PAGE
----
As if hot flashes and night sweats aren't enough, menopause may also mean you have to deal with menopausal memory loss. While many women worry they may have early signs of Alzheimer's, it's more likely you're experiencing memory issues due to sudden hormonal changes. You can manage and even prevent menopausal memory loss by being proactive. Luckily, once you're done with the change of life, your memory should go back to normal.
1. Learn Something New
It may sound like the worst time to learn something new, but it's actually a great time. By focusing your mind on learning a new hobby, language or skill, you're keeping your mind active. You may notice symptoms of menopausal memory loss, such as taking longer to fully grasp new concepts, but trust me, it will get better. The entire point of this exercise is to keep the brain active and challenged. Plus, it may help prevent other menopausal issues such as depression.
2. Interact with Others
Go out and have fun! The more you interact with friends, family and co-workers, the less likely you are to experience memory issues. Your brain is constantly working to process conversations and different situations. It's much healthier than sitting at home alone watching TV. Some women join volunteer or community groups for regular interactions. For best results, try socializing at 2-3 times a week.
Exercise has always been a good way to prevent memory loss issues, including those related to menopause. You don't have to work out for hours every day. Instead, do something fun to get the blood pumping. Exercise improves the flow of oxygen to the brain, keeping it healthier. Plus, regular exercise even helps fight hot flashes and weight gain associated with menopause.
4. Let Your Mind Rest
A good night's sleep is essential to preventing menopausal memory problems. Your brain needs time to rest, just like the rest of your body. Even before menopause, a lack of proper sleep can cause your mind to feel foggy. Imagine trying to deal with daily stress and menopause without sleep. I definitely wouldn't want to try it. Instead, try to get at least 7-8 hours of sleep each night.
5. Play Brain Games
Many apps and websites now offer brain building games designed to fight memory loss. These are perfect for menopause as well. Search for “brain games” or “memory games” in your favorite app store. Sites like Lumosity.com have numerous games designed specifically to keep your brain sharp. Search for “brain games” for numerous sites offering free online games. AARP even has a section of games to keep the brain fog at bay. For offline fun, try crossword puzzles, word search or Sudoku puzzles.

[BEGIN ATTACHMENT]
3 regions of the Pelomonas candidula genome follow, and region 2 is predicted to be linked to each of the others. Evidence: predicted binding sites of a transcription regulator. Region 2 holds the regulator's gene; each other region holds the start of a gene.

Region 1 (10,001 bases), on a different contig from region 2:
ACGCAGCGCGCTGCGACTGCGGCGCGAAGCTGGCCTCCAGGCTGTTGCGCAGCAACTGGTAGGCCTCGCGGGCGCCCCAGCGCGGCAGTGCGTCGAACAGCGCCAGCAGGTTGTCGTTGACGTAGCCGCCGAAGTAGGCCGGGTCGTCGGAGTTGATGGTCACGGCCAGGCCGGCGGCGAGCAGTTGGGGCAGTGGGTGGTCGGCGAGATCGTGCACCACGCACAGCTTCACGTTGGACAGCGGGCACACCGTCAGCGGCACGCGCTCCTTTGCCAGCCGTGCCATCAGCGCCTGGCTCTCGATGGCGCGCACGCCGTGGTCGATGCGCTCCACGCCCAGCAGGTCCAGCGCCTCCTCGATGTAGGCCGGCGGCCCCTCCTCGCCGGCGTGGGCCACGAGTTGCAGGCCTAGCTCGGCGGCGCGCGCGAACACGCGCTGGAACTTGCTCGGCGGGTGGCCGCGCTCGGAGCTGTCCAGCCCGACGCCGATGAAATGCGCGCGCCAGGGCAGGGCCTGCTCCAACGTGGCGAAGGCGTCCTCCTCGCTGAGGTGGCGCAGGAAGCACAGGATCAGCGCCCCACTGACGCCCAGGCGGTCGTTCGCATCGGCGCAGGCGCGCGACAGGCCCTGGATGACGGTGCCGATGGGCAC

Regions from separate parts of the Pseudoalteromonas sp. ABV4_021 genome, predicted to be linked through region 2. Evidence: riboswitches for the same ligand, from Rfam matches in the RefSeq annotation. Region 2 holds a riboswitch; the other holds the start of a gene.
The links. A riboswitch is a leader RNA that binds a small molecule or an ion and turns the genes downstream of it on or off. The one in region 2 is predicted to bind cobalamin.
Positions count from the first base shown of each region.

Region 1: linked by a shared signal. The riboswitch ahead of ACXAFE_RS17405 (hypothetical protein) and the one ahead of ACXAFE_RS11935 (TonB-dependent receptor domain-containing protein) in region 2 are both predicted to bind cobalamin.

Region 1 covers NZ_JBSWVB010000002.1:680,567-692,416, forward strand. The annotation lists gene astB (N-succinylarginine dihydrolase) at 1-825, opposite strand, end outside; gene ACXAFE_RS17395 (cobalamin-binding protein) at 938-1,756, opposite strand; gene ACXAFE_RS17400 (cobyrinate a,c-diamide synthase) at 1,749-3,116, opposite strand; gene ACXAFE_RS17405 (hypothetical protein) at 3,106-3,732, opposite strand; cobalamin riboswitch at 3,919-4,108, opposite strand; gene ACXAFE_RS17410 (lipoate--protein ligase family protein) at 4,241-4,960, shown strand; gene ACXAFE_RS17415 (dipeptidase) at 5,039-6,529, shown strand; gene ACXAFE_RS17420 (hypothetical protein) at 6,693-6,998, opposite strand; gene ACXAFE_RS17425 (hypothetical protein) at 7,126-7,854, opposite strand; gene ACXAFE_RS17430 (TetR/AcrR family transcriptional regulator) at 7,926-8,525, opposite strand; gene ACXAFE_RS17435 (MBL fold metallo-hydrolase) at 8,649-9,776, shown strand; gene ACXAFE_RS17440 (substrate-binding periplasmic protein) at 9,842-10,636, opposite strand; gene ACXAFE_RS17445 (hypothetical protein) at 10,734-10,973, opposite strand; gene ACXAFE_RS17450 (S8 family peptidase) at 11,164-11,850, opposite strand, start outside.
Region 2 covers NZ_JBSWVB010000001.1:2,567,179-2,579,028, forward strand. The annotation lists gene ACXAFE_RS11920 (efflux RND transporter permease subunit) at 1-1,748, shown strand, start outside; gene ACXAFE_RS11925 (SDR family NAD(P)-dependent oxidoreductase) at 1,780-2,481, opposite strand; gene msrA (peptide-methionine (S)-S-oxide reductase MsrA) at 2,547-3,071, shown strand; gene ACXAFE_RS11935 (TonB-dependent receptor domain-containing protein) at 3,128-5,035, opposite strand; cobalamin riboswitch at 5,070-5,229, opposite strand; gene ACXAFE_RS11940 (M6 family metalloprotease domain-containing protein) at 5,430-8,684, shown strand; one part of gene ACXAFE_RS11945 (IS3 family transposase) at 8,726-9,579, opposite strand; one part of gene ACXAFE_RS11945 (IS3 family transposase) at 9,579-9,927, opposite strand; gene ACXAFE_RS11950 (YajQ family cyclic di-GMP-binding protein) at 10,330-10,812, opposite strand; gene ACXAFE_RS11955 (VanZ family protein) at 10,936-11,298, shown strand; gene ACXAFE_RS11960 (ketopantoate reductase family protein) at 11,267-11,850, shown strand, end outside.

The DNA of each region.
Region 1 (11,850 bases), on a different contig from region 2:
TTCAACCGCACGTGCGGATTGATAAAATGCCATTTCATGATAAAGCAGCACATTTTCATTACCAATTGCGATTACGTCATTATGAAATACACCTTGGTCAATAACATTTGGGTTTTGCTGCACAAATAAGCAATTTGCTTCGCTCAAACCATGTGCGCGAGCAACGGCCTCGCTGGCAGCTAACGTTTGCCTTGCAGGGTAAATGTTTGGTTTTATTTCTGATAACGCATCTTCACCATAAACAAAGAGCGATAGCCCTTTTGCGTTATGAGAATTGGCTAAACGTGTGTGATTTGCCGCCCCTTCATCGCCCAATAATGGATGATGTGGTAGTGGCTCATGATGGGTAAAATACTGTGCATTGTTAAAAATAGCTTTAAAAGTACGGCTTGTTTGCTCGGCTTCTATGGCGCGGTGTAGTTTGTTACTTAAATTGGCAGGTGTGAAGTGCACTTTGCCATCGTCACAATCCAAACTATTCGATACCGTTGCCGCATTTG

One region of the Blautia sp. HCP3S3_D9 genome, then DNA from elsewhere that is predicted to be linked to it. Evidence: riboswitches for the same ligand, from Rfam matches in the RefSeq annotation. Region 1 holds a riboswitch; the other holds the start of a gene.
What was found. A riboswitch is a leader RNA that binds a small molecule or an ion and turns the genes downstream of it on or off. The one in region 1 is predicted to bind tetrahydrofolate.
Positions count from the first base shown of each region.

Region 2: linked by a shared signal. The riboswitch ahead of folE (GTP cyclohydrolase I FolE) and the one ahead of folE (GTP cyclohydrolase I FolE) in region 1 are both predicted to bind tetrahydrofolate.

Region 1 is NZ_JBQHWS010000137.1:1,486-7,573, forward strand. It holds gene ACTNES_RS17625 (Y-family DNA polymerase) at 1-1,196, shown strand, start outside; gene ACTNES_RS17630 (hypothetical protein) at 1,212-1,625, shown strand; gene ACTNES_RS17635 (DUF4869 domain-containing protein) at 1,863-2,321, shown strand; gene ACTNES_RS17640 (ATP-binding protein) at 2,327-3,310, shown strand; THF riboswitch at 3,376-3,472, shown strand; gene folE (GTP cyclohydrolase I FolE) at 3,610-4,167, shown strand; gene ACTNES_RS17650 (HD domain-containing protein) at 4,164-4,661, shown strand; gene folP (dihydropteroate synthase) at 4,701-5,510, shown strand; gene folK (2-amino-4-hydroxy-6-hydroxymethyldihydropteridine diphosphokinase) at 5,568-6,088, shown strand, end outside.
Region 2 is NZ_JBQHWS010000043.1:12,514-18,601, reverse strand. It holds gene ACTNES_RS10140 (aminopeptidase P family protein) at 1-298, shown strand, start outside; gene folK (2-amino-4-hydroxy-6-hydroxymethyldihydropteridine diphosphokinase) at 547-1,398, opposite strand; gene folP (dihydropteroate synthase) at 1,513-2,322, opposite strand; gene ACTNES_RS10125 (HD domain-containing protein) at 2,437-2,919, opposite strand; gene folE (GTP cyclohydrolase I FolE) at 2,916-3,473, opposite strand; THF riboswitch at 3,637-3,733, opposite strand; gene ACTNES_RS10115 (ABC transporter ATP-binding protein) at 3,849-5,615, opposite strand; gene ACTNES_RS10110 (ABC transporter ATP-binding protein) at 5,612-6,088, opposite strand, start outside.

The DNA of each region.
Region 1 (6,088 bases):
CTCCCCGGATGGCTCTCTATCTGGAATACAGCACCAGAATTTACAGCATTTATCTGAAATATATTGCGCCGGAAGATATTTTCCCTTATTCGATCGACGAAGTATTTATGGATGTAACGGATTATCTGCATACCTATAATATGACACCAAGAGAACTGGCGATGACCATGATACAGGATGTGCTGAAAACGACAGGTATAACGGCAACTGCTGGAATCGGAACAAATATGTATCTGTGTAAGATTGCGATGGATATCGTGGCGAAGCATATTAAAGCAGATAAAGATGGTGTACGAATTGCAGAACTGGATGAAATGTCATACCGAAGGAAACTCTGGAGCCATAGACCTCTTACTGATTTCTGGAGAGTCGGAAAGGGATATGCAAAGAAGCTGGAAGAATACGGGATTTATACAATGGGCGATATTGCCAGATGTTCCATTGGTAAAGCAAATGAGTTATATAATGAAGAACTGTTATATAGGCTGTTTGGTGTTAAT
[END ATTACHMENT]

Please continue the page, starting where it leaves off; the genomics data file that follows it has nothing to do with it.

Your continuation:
6. Eat Healthy
A healthy diet filled with fruits and veggies is good for you no matter what. It also helps you fight memory loss. It's also important to eat foods high in omega-3 fatty acids like you'd find in fish and nuts. Your brain needs certain nutrients to function correctly. A healthy diet ensures it gets everything it needs. You should also talk to your doctor for tips on exactly what foods to eat if you have any existing medical conditions.
Laughter stimulates your brain and body, making you feel good. Believe it or not, it also helps aid in your fight against memory problems. Hang out with people who make you laugh, watch funny shows or movies, play games with your family or just do something fun. It may sound cliché, but laughter is really one of the best medicines. After all, anything that helps relieve stress and makes your brain sharper can't be all the bad.
While you may still have the occasional memory problems during menopause, you might be able to prevent some or even all memory loss issues by trying some of these prevention methods. We can't stop menopause, but we can take charge and not let it take us over. Simply by taking better care of yourself, menopause won't be nearly as bad. What other advice do you have for controlling memory issues due to menopause?